Telephone Numbers – How Much Do They All Cost To Call?

As part of both my mobile and home telephone contracts, we get a few hundred minutes of telephone calls each month. The problem is with all the different numbers possible to dial, its very confusing trying to work what I will be charged extra for and what I won’t.

Typically if you’re going to be charged for a phone call outside of your free minutes, you’ll be charged on a ‘per minute’ or ‘per call’ basis. Below is a comprehensive guide of these charges. While they should not be used a definitive list of call charges as the actual cost will depend on your phone provider and the time of day that you’ve called.

Actual Call Cost

  • Three-Digit Numbers – Such as 999, 111, 112, 119, 101 and 105 are free from all phones.
    • Emergency Services – is 999 or 112
    • Missing Children Hotlines – is 166 000
    • Child Helplines – is 111
    • Emotional Support Helplines – is 123
  • Basic Rate Number – Numbers such as 01 and 02 are used for home or businesses across the UK. The number related to the geographical location within the UK. For example, 020 is for London, while 0118 is for Reading, while 029 is for Cardiff.
  • Calls from a landline to a basic rate number will cost 16p per minute, but typically most providers will charge a setup fee or connection charge which will vary in cost but could be as much as 23p. Call charges are dependent on the time of day.
  • Calls from Mobile vary and depend on your plan chosen. They can cost as little as 2-pence, or as high as 75-pence depend on the provider.
  • 03 Number’s – have been brought in as an alternative to the more expensive 08 numbers below. 03 numbers are priced at the same as the basic rate numbers above.
  • 0500 Number’s – Used to be a free number, however it was withdrawn in 2017
  • 07 Number’s – are either mobile phone or Personal Numbers. Mobile to mobile is generally free and included within your free minutes, however, can cost between 3 and 75-pence per minute depending on your mobile phone provider. Landline to mobile phones are a little cheaper with most companies charging a connection fee of around 20-pence, and then between 10 and 20-pence per minute.
  • 0800 and 0808 Number’s – Are free phone numbers, and therefore calls are free from all consumer landlines and mobile phones. Generally, 08 numbers are commonly used for customer enquiry centres, helplines and chargeable information services.
  • 082 Number’s – Internet for schools. A little-known, dedicated range of 0820 numbers for schools’ dial-up internet was allocated from early 1998 onwards.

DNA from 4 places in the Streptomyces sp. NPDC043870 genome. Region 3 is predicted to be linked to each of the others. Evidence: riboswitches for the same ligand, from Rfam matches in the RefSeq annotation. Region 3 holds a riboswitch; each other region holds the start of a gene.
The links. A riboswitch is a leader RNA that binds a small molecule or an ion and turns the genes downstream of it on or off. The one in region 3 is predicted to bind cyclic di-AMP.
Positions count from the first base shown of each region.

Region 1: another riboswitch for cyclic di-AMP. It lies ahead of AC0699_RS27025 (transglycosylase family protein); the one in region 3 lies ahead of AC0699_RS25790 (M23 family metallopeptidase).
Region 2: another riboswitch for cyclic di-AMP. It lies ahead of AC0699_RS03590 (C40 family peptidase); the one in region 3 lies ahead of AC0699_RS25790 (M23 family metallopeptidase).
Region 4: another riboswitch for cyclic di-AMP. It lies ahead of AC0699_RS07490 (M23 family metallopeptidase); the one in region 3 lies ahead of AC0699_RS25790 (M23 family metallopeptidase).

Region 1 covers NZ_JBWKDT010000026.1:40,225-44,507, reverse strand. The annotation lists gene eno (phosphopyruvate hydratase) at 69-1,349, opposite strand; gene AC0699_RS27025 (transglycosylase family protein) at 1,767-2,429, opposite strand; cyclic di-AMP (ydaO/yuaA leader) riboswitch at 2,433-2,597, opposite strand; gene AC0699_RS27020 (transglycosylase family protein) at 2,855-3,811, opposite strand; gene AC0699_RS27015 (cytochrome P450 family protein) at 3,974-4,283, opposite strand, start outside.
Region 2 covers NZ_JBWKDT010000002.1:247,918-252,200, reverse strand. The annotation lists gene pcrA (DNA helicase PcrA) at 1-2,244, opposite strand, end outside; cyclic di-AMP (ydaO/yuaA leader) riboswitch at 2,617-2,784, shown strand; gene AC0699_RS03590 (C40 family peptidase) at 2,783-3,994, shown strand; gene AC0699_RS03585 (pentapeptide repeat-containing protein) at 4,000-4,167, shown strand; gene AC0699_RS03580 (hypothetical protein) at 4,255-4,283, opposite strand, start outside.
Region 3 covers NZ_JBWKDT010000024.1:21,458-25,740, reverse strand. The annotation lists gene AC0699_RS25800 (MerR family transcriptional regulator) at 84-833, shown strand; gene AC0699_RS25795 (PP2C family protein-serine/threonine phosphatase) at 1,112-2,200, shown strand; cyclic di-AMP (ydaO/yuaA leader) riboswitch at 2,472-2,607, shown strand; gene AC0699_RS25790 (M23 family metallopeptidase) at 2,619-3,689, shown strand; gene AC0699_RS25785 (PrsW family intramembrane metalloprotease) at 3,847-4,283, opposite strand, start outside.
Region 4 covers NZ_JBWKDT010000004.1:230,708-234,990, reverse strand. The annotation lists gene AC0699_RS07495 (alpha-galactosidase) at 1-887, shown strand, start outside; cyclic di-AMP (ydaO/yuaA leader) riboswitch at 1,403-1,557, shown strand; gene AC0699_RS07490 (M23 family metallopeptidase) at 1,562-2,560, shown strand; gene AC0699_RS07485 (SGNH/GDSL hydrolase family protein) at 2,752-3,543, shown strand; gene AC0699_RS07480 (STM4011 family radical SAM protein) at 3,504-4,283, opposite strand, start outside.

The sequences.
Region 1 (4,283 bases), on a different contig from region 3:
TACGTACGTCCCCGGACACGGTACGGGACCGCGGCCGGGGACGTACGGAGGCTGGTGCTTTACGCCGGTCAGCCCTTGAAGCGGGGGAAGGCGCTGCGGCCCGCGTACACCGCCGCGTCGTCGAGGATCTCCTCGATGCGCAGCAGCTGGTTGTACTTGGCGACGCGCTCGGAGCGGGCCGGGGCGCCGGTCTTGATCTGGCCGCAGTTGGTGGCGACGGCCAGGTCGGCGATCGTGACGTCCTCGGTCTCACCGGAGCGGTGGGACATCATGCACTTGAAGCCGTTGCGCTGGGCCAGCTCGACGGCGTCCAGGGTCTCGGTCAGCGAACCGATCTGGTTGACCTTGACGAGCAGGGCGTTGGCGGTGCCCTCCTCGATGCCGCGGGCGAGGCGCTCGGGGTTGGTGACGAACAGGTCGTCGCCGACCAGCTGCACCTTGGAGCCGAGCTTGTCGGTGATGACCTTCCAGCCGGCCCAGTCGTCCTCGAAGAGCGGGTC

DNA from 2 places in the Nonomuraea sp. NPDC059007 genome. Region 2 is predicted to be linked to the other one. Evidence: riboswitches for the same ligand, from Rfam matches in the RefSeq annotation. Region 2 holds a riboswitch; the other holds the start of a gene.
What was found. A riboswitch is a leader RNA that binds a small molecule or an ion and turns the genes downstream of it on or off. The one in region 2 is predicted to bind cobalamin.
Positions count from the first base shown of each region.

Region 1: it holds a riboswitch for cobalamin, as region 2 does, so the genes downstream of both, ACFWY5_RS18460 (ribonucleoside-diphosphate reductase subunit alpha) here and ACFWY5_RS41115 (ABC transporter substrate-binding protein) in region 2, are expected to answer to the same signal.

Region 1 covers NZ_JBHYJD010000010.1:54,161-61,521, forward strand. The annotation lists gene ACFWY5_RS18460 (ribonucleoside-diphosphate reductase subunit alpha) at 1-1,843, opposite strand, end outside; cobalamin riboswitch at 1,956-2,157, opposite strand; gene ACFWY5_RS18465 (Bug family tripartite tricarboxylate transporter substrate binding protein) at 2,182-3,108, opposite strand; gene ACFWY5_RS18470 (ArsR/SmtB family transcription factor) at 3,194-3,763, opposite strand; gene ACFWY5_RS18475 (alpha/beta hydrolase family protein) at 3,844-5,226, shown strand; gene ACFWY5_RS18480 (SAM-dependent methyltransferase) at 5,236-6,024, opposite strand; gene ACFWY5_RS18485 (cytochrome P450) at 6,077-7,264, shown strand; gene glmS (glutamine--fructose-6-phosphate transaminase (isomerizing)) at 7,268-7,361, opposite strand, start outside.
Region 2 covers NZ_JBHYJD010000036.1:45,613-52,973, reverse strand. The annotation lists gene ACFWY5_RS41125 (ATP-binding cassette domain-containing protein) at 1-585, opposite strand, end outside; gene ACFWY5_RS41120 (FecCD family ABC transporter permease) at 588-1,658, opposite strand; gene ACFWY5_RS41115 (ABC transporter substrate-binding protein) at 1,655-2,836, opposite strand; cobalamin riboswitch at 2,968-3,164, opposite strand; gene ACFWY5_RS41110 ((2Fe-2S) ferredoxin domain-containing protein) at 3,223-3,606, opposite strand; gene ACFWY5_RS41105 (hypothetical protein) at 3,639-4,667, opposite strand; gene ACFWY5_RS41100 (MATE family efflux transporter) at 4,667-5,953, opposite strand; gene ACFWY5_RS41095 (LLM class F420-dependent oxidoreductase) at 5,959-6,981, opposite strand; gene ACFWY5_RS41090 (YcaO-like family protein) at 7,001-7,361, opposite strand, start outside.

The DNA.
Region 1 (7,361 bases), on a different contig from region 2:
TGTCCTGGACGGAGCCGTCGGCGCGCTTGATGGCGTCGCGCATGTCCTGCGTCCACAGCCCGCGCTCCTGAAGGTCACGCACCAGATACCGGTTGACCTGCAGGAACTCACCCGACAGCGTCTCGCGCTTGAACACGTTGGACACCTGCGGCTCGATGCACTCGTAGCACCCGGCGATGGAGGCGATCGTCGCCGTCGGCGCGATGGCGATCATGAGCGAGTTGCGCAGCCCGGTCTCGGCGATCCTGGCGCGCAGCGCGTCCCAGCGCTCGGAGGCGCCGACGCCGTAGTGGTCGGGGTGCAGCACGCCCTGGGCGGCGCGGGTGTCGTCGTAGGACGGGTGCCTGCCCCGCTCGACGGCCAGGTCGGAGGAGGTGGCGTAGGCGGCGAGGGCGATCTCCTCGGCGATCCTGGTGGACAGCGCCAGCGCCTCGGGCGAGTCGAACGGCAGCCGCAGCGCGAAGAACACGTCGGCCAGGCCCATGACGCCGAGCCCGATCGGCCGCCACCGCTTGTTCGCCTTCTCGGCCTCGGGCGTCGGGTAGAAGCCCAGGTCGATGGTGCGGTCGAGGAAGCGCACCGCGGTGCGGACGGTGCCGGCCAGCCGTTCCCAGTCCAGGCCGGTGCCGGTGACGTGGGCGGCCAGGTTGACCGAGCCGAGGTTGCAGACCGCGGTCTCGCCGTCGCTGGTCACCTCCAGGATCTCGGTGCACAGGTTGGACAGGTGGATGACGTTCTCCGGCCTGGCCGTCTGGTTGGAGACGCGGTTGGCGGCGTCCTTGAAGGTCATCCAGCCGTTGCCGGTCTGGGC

• 084 Number’s – are generally used by companies who are providing a service such as a helpline. The cost of calling is made of up two parts, an access part and a service part. The access part goes to your telephone provider and generally costs between 5p and 75 per minute. The services charge, which is the second part is the charge the company charges to pay for the service. Typical charges are between 0p and 15p per minute, although the service charge must be clearly displayed wherever the phone number is advertised or promoted.
  • 087 Number’s – are very similar to the 084 numbers above, although they are more expensive, with services charges up to 30p per minute, although the service charge must be clearly displayed wherever the phone number is advertised or promoted.
  • 09 Number’s – These are premium numbers that are commonly used for things like competitions, TV voting, and any other recorded information services. Due to their price, the number are regulated by the Phone-paid Services Authority. Like the 084 and 087 numbers above, they are made up of two parts, an access charge and a service charge. Access charges can range from 8p to 65p per minute, while service charges can be from 1p to #3.60 per minutes and have a connection fee up to #6
  • 118 Number’s – is for directory enquiry numbers are expensive, however as of the 1st April 2019, all 118 service charges are now capped to a maximum of £3.65 per 90 seconds. is written by David Jacobs who is on a quest to retire early and get out of the rat race. David is a financial expert who lives for early retirement. Follow his journey making money, saving and investing to retire early and get the best out of his retirement.

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